5,137 research outputs found

    Formation of the First Stars and Quasars

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    We review observable signatures of the first generation of stars and low-luminosity quasars, including the metal enrichment, radiation background, and dust opacity/emission that they produce. We compute the formation history of collapsed baryonic halos based on an extension of the Press-Schechter formalism, incorporating the effects of pressure and H2-dissociation, and calibrate this history to observational data at redshifts z<5. To be consistent with the lack of faint point-sources in the Hubble Deep Field, we introduce a lower limit of 75 km/s for the circular velocities of halos harboring central black holes. Based on our models, we predict that future satellite instruments such as MAP, Planck, and NGST will be able to detect the signatures small star clusters and low-luminosity quasars at redshifts exceeding z=10.Comment: 10 pages, 5 figures included. Invited talk at the 32nd COSPAR Scientific Assemby, 15-17 July, 1998, Nagoya, Japan; to appear in Adv. of Space Researc

    Vanishing theorems and character formulas for the Hilbert scheme of points in the plane

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    Earlier we showed that the Hilbert scheme of nn points in the plane can be identified with the Hilbert scheme of regular SnS_n orbits on C2nC^{2n}. Using this result, together with a recent theorem of Bridgeland, King and Reid on the generalized McKay correspondence, we prove vanishing theorems for tensor powers of tautological bundles on the Hilbert scheme. We apply the vanishing theorems to establish (among other things) the character formula for diagonal harmonics conjectured by Garsia and the author. In particular we prove that the dimension of the space of diagonal harmonics is equal to (n+1)n−1(n+1)^{n-1}.Comment: 33 page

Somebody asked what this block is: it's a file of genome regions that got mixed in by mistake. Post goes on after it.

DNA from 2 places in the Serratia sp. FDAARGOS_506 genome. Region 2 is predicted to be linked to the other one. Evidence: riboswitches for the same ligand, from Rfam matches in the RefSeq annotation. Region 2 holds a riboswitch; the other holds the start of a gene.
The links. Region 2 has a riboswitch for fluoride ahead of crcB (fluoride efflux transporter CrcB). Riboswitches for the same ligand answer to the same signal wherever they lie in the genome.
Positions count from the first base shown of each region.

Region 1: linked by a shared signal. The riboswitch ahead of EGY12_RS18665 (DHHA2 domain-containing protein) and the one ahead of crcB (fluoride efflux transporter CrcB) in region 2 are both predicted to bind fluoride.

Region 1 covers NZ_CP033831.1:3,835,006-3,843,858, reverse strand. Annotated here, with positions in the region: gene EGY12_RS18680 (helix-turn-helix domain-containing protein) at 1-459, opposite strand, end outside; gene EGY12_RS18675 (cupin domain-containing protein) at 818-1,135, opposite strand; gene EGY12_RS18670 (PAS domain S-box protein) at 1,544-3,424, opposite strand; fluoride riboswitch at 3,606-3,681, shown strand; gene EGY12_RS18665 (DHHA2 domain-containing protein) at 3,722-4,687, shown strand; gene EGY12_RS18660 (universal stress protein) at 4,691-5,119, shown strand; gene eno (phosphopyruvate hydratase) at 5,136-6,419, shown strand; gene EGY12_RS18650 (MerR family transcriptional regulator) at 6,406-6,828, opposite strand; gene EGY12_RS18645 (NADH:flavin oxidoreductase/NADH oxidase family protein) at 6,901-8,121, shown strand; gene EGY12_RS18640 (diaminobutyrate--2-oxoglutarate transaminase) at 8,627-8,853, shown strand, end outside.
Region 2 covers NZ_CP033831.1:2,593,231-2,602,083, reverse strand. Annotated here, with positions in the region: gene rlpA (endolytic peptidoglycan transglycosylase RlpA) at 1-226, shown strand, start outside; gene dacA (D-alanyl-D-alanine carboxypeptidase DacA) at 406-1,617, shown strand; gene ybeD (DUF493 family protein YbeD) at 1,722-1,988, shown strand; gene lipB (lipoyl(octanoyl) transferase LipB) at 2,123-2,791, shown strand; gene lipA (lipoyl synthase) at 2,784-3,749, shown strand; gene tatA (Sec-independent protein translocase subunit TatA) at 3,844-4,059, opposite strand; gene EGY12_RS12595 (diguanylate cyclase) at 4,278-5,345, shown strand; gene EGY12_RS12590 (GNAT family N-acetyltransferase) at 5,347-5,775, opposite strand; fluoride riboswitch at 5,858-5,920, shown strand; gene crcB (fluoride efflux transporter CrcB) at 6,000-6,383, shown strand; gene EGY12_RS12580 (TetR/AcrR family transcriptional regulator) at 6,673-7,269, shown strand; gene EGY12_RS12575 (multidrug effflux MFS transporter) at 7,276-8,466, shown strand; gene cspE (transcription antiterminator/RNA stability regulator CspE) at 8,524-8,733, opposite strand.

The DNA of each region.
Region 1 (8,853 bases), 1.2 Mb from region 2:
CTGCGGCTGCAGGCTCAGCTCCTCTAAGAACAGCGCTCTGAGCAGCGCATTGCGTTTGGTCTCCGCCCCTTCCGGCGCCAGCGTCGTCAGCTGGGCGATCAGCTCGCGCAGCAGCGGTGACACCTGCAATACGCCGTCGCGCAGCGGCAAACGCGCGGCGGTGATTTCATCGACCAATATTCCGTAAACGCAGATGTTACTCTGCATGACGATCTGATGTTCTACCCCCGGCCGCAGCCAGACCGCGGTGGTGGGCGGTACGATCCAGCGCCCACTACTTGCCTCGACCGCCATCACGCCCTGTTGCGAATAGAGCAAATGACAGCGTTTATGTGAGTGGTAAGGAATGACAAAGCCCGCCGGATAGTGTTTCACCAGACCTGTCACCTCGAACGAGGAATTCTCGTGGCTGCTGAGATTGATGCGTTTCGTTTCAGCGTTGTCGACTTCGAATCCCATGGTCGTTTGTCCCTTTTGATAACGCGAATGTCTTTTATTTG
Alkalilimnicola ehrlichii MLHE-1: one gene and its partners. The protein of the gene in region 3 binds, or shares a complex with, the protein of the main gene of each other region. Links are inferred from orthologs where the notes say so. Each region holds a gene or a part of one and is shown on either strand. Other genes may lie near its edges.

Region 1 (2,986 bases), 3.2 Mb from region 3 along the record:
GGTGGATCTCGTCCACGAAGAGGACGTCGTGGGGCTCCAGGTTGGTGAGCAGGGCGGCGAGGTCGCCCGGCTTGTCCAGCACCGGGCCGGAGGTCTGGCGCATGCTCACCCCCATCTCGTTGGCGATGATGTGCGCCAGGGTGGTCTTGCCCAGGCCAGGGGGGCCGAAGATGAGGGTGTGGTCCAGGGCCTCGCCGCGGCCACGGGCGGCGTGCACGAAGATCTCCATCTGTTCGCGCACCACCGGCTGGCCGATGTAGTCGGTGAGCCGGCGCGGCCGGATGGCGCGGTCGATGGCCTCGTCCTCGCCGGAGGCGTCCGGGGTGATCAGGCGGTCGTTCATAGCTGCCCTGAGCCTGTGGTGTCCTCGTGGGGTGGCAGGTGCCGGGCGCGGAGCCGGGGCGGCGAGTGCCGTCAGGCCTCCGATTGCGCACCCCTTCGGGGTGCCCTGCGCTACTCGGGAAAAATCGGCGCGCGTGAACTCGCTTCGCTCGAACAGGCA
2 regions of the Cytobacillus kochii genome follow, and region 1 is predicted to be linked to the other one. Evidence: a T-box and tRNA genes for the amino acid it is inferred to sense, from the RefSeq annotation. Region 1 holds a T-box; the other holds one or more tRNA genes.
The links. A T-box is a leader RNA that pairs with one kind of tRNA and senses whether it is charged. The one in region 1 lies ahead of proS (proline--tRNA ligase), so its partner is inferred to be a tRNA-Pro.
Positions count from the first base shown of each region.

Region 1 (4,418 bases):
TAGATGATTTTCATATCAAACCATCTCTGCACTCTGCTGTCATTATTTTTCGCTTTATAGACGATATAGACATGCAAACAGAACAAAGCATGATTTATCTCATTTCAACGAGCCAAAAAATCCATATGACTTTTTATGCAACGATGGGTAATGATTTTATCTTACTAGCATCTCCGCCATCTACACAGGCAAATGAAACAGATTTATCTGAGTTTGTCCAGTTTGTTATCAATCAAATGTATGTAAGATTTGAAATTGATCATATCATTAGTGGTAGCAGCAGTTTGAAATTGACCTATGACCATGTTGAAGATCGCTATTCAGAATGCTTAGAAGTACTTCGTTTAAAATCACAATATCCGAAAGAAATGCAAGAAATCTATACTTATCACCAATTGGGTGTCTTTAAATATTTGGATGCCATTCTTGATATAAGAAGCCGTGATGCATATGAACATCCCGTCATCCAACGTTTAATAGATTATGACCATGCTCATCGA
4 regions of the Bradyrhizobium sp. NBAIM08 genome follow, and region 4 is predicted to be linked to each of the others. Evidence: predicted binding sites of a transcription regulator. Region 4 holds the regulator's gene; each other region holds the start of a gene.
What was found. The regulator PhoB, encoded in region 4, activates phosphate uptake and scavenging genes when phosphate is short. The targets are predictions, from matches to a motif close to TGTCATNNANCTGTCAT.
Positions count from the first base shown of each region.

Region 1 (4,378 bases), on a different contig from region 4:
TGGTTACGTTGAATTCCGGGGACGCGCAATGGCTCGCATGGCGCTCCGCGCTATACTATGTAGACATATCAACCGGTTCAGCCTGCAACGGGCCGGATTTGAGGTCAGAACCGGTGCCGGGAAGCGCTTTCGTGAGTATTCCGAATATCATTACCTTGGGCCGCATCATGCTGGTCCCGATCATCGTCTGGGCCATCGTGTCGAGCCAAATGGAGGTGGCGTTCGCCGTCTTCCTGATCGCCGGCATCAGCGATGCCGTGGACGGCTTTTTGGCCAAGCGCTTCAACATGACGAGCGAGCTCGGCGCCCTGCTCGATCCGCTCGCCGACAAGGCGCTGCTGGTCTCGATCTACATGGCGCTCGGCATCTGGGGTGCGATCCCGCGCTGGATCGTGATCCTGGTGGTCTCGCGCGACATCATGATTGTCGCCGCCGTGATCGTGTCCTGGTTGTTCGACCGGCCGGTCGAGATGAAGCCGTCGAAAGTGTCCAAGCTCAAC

`First Light' in the Universe; What Ended the "Dark Age"?

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    The universe would have been completely dark between the epoch of recombination and the development of the first non-linear structure. But at redshifts beyond 5 -- perhaps even beyond 20 -- stars formed within `subgalaxies' and created the first heavy elements; these same systems (together perhaps with `miniquasars') generated the UV radiation that ionized the IGM, and maybe also the first significant magnetic fields. Although we can already probe back to z≃5z \simeq 5, these very first objects may be so faint that their detection must await next-generation optical and infrared telescopes. Observations in other wavebands may offer indirect clues to when reionization occurred. Despite the rapid improvements in numerical simulations, the processes of star formation and feedback are likely to remain a challenge for the next decade.Comment: For ``Physics Reports'' special issue in memory of D.N. Schram

    Models for High-Redshift Lyman Alpha Emitters

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    We present models for dusty high-redshift Lyman alpha emitting galaxies by combining the Press-Schechter formalism with a treatment of inhomogeneous dust distribution inside galaxies. These models reproduce the surface density of emitters inferred from recent observations, and also agree with previous non-detections. Although a detailed determination of the individual model parameters is precluded by uncertainties, we find that (i) the dust content of primordial galaxies builds up in no more than 5x10^8 years, (ii) the galactic HII regions are inhomogeneous with a cloud covering factor of order unity, and (iii) the overall star formation efficiency is at least 5 percent. Future observations should be able to detect Lyman alpha galaxies upto redshifts of about z=8. If the universe is reionized at z(reion)<8, the corresponding decline in the number of Lyman alpha emitters at z>z(reion) could prove to be a useful probe of the reionization epoch.Comment: 4 pages, poster contribution to Proc. of 9th Annual October Astrophysics Conference in Maryland, "After the Dark Ages: When Galaxies Were Young (the Universe at 2 < z < 5", College Park, October 199
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